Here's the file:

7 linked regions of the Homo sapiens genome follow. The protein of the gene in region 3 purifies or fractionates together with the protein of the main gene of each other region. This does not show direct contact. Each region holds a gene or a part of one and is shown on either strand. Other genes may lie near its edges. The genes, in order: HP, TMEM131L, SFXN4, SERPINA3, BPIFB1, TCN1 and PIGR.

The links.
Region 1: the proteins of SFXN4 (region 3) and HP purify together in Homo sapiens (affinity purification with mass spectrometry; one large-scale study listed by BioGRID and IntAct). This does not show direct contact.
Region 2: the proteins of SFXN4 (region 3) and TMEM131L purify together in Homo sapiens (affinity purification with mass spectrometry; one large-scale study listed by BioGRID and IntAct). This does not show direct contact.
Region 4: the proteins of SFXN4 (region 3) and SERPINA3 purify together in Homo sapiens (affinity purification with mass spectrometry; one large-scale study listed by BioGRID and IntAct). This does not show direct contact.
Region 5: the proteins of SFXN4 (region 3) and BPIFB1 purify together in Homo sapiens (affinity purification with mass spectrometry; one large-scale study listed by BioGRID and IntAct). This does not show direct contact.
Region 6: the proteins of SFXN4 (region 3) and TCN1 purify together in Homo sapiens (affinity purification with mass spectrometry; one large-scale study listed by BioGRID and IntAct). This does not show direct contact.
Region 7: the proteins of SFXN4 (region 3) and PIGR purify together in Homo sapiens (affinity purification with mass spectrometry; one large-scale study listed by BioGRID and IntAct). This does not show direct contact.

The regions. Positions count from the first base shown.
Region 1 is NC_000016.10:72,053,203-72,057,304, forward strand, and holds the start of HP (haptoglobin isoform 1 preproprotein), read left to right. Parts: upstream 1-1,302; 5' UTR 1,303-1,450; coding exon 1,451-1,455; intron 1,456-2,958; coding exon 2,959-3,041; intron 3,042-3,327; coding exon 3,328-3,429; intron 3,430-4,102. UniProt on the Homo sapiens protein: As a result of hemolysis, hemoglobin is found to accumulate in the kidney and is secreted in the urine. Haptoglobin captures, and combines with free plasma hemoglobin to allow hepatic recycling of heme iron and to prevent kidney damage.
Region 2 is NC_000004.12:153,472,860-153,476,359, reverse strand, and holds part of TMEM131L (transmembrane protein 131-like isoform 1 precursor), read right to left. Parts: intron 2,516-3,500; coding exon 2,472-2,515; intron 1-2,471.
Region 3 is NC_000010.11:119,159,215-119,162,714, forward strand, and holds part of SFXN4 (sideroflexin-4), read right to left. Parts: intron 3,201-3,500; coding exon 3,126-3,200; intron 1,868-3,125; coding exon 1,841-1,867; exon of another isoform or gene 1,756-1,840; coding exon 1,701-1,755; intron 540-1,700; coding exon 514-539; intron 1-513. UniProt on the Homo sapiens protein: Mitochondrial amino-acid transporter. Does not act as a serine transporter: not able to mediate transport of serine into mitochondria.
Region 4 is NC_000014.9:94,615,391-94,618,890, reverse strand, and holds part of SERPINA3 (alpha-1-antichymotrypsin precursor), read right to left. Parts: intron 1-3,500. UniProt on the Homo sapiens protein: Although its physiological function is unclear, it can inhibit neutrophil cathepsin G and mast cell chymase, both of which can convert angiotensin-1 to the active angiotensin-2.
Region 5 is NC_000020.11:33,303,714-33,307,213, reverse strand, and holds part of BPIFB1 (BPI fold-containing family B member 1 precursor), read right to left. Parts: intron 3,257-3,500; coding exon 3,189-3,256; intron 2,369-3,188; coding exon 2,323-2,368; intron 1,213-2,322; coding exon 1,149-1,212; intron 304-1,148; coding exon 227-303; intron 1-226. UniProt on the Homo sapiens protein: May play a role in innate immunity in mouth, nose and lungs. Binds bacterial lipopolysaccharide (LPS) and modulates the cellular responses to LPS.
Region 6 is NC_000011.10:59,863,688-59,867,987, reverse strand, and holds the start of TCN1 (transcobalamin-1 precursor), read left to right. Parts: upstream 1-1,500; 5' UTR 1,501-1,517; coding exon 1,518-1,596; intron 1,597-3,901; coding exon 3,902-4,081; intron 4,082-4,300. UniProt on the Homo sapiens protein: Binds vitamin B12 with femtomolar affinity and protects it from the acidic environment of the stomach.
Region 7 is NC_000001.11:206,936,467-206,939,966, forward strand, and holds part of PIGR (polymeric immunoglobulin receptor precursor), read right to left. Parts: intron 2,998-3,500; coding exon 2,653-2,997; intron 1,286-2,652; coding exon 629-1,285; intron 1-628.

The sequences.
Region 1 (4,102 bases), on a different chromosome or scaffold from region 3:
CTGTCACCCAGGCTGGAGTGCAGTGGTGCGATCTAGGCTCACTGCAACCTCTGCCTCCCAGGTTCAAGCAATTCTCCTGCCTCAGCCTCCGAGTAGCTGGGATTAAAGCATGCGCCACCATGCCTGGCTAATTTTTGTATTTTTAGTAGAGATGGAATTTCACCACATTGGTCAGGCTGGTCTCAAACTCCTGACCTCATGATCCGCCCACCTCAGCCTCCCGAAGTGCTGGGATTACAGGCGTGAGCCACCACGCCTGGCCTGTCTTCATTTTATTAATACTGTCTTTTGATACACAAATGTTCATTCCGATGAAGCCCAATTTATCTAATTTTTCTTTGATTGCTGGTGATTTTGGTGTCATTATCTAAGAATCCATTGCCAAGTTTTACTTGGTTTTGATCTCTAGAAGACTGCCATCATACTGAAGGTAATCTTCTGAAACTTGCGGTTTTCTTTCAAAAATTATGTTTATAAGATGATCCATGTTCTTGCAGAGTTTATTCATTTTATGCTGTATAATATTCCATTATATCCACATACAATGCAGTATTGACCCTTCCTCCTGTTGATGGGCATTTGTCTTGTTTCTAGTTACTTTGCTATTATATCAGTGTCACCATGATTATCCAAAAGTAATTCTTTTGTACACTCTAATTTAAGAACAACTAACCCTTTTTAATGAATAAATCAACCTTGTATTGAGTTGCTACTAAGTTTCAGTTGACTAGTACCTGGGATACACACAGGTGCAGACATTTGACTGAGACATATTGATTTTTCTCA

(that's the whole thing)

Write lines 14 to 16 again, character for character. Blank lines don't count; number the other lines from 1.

Region 5 is NC_000020.11:33,303,714-33,307,213, reverse strand, and holds part of BPIFB1 (BPI fold-containing family B member 1 precursor), read right to left. Parts: intron 3,257-3,500; coding exon 3,189-3,256; intron 2,369-3,188; coding exon 2,323-2,368; intron 1,213-2,322; coding exon 1,149-1,212; intron 304-1,148; coding exon 227-303; intron 1-226. UniProt on the Homo sapiens protein: May play a role in innate immunity in mouth, nose and lungs. Binds bacterial lipopolysaccharide (LPS) and modulates the cellular responses to LPS.
Region 6 is NC_000011.10:59,863,688-59,867,987, reverse strand, and holds the start of TCN1 (transcobalamin-1 precursor), read left to right. Parts: upstream 1-1,500; 5' UTR 1,501-1,517; coding exon 1,518-1,596; intron 1,597-3,901; coding exon 3,902-4,081; intron 4,082-4,300. UniProt on the Homo sapiens protein: Binds vitamin B12 with femtomolar affinity and protects it from the acidic environment of the stomach.
Region 7 is NC_000001.11:206,936,467-206,939,966, forward strand, and holds part of PIGR (polymeric immunoglobulin receptor precursor), read right to left. Parts: intron 2,998-3,500; coding exon 2,653-2,997; intron 1,286-2,652; coding exon 629-1,285; intron 1-628.